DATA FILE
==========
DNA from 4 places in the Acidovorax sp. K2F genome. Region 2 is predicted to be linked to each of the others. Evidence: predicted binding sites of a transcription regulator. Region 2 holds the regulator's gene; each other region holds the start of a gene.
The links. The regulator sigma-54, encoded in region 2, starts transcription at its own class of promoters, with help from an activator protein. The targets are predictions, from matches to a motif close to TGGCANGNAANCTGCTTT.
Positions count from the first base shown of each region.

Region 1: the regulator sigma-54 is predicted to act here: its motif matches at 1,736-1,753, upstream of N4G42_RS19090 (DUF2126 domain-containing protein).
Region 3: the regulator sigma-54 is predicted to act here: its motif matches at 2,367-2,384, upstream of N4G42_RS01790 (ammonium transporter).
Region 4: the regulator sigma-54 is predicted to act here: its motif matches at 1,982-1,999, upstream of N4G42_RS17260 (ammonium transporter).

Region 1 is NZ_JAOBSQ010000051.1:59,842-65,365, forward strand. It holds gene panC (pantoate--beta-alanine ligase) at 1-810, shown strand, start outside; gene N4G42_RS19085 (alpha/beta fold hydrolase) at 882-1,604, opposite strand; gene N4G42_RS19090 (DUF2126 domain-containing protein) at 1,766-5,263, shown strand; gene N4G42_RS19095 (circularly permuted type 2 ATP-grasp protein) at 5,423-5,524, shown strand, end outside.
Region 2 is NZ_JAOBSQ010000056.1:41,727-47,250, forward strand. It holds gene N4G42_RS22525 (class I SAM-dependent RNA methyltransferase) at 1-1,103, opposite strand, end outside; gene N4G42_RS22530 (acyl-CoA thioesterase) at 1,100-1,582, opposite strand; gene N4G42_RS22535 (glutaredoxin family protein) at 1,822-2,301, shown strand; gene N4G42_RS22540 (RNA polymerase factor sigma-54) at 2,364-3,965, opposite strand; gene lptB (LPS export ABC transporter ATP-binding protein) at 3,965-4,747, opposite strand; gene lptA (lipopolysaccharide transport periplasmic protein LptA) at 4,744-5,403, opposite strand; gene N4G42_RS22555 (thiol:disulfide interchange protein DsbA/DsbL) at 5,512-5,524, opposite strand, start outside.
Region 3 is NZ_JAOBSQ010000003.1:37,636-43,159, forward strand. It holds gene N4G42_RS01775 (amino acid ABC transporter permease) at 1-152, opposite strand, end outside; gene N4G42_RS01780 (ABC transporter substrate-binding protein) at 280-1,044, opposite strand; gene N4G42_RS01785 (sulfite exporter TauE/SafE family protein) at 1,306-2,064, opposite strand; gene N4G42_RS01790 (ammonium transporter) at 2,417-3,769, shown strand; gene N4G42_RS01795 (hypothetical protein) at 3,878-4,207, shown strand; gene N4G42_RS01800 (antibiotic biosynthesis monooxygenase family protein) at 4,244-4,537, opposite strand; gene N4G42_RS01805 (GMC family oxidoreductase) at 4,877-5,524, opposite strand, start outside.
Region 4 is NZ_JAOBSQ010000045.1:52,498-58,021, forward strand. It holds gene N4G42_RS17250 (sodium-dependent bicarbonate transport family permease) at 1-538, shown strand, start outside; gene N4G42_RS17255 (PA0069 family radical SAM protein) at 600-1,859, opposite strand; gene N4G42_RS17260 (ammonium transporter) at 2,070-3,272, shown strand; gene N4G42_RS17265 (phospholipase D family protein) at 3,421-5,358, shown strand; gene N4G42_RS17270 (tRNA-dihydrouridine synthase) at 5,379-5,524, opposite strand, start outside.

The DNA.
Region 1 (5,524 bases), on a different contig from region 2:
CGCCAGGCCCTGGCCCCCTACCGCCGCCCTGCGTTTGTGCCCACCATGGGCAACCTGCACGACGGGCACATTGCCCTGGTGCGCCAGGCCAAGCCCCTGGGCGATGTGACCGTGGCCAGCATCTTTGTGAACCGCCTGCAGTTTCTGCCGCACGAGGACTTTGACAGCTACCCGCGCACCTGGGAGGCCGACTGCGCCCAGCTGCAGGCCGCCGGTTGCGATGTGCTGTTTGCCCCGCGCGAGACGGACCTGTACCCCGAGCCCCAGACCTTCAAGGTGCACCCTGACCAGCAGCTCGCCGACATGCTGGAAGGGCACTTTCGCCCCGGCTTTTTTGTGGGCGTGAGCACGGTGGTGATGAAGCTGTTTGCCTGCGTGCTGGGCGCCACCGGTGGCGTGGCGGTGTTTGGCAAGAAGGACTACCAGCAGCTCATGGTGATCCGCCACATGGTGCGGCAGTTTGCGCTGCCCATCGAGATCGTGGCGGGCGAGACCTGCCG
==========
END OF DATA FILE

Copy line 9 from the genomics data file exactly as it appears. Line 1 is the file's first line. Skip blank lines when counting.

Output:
Region 3 is NZ_JAOBSQ010000003.1:37,636-43,159, forward strand. It holds gene N4G42_RS01775 (amino acid ABC transporter permease) at 1-152, opposite strand, end outside; gene N4G42_RS01780 (ABC transporter substrate-binding protein) at 280-1,044, opposite strand; gene N4G42_RS01785 (sulfite exporter TauE/SafE family protein) at 1,306-2,064, opposite strand; gene N4G42_RS01790 (ammonium transporter) at 2,417-3,769, shown strand; gene N4G42_RS01795 (hypothetical protein) at 3,878-4,207, shown strand; gene N4G42_RS01800 (antibiotic biosynthesis monooxygenase family protein) at 4,244-4,537, opposite strand; gene N4G42_RS01805 (GMC family oxidoreductase) at 4,877-5,524, opposite strand, start outside.